News

Venturi-Aerators reduce odours at AJ Bush HR_Cropped 09.06.21

Meat manufacturer upgrades wastewater treatment plant

 

A J Bush & Sons (Manufactures) is one of Australia’s largest east coast protein recovery providers, operating rendering and manufacturing plants in NSW and Qld. The plants specialise in processing animal by-products for the meat/butchery industry. The NSW (Riverstone) plant’s collection area, in addition to Sydney Metro, ranges from Nowra in the south to Canberra, Dubbo and Bathurst inland and up to Newcastle and Tamworth in the north. The material collected is recycled into products used for livestock, pet food, aquaculture, fertiliser and biofuels.

A J Bush’s Riverstone plant has undergone numerous upgrades over the years, aligning with company goals of minimising waste, reducing the risk of pollution (odour) and continuous improvement in providing a safe work environment for employees. As part of this program, Plant Engineer Nick Lawrance contacted Hydro Innovations for advice and assistance in replacing ageing surface (floating) aerators on the plant’s wastewater treatment system. Lawrance wanted an aeration system that could be monitored and maintained from the lagoon banks and provide a safe environment that operators could attend to maintenance and keep the aeration system at peak operational efficiency.

Hydro Innovations proposed a Venturi Aeration system as an alternative to traditional surface-floating aerators which have always been considered difficult and potentially hazardous to service or maintain. These surface aerators are usually connected to a lagoon bank by cables and generally require operators to ‘paddle out’ in a small boat to carry out any work.

It was emphasised that by using the Echo-Storm Aerator, asset owners can minimise WHS risks and reduce maintenance and operating costs when compared with surface (floating) aerators.

The Echo-Storm Aerator can produce the desired level of mixing and dissolved oxygen with all the equipment located on the banks of lagoons/ponds, not in or on them.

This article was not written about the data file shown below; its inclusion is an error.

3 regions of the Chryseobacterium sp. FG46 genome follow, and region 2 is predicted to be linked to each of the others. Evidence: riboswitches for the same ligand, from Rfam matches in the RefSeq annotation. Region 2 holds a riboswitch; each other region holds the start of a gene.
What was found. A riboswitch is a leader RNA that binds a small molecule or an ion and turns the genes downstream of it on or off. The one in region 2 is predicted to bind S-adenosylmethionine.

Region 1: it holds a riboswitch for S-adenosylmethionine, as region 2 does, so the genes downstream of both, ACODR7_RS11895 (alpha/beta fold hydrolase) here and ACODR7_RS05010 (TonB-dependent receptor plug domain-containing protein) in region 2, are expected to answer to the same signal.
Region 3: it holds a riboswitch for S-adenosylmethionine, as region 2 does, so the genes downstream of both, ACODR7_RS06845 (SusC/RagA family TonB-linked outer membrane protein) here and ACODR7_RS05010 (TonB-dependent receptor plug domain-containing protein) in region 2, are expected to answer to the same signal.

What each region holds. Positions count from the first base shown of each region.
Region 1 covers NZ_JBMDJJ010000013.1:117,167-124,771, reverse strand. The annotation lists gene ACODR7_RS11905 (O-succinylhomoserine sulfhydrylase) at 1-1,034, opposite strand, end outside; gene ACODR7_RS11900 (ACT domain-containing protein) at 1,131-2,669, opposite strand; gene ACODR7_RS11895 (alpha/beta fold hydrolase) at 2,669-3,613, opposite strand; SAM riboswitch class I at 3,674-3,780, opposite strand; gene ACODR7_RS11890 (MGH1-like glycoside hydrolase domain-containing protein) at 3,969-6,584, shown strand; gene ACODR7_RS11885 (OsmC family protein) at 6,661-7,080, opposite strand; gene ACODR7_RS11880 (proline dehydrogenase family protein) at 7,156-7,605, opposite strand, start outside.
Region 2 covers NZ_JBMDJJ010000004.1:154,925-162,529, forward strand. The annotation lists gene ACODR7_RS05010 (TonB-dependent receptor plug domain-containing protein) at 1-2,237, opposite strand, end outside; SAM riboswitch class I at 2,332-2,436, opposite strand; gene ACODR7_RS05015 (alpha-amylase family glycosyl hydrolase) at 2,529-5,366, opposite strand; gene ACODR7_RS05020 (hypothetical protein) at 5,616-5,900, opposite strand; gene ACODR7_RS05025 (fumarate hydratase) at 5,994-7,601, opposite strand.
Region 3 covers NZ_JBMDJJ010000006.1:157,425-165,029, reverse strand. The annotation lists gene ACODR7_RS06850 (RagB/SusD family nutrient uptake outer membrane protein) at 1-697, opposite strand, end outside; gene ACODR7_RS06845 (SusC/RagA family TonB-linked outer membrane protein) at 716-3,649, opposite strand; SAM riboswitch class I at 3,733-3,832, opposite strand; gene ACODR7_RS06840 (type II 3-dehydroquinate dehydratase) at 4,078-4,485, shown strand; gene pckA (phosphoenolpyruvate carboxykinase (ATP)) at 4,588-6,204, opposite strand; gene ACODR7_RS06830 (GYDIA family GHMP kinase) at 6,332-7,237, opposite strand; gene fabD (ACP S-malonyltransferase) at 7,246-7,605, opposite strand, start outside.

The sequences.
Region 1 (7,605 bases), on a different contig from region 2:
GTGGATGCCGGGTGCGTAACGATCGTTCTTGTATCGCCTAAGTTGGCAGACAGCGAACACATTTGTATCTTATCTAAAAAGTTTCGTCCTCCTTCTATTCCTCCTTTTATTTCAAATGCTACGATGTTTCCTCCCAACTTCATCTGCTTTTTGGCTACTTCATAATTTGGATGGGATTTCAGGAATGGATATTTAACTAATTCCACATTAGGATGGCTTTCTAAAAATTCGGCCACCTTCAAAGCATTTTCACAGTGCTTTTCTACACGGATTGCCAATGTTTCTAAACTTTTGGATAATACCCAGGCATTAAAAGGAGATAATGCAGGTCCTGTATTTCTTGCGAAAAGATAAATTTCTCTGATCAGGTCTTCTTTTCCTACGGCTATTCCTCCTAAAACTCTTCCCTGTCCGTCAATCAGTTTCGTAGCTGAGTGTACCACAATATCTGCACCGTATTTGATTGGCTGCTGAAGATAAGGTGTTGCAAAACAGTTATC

The rendering plant had been operating five floating units and when one of these failed it was decided to install a Venturi Aeration system to trial the effectiveness and operation of the system.

After just a month of operation, significant results had been achieved especially in the reduction of surface scum, maintaining required dissolved oxygen levels, improved operating efficiencies and contributing to lower odour levels.

The other obvious benefit of the newly installed ‘bank mounted’ Venturi Aeration system is the ability to quickly, safely and easily inspect the system or make any adjustments to the operation of the equipment if required, ensuring a safer working environment for operators.

Lawrance is pleased with the results and is considering replacing the balance of the old system to bank-mounted The Echo-Storm Aerator.

What is a Echo-Storm Aerator?

The Echo-Storm Aerator is a device used to mix and aerate tanks, ponds and lagoons; it uses Bernoulli’s principle, whereby a low pressure area is created by an accelerated fluid.

The Echo-Storm Aerator is used in conjunction with a self-priming pump.

The pump draws water from the source and pumps it into the Echo-Storm Aerator.

Within the aerator, there is an ‘acceleration zone’ where the pumped fluid is accelerated, creating a low pressure area within the ‘aspirating zone’.

Here, it draws in atmospheric air at the rate of 2.2 times the rate of the fluid being pumped.

The air and water then passes into the ‘mixing and oxidation zone’ where the wastewater and air are mixed under pressure.

The turbulent mixing facilitates the removal of substances with weak Henry’s constants such as CO2 and VOCs.

It also oxidises sulfur-containing molecules such as hydrogen sulfide and mercaptans for effective odour and corrosion control, as well as reducing the size of organic molecules.

The fluid, saturated with dissolved oxygen, is then pumped back into the source.

Because of the nature of the system (using a self-priming pump), mixing and destratification is controlled by the positioning of the suction and discharge of the pump. Water can therefore be drawn from anywhere and at any depth of the tank or lagoon, and can be discharged anywhere at any depth.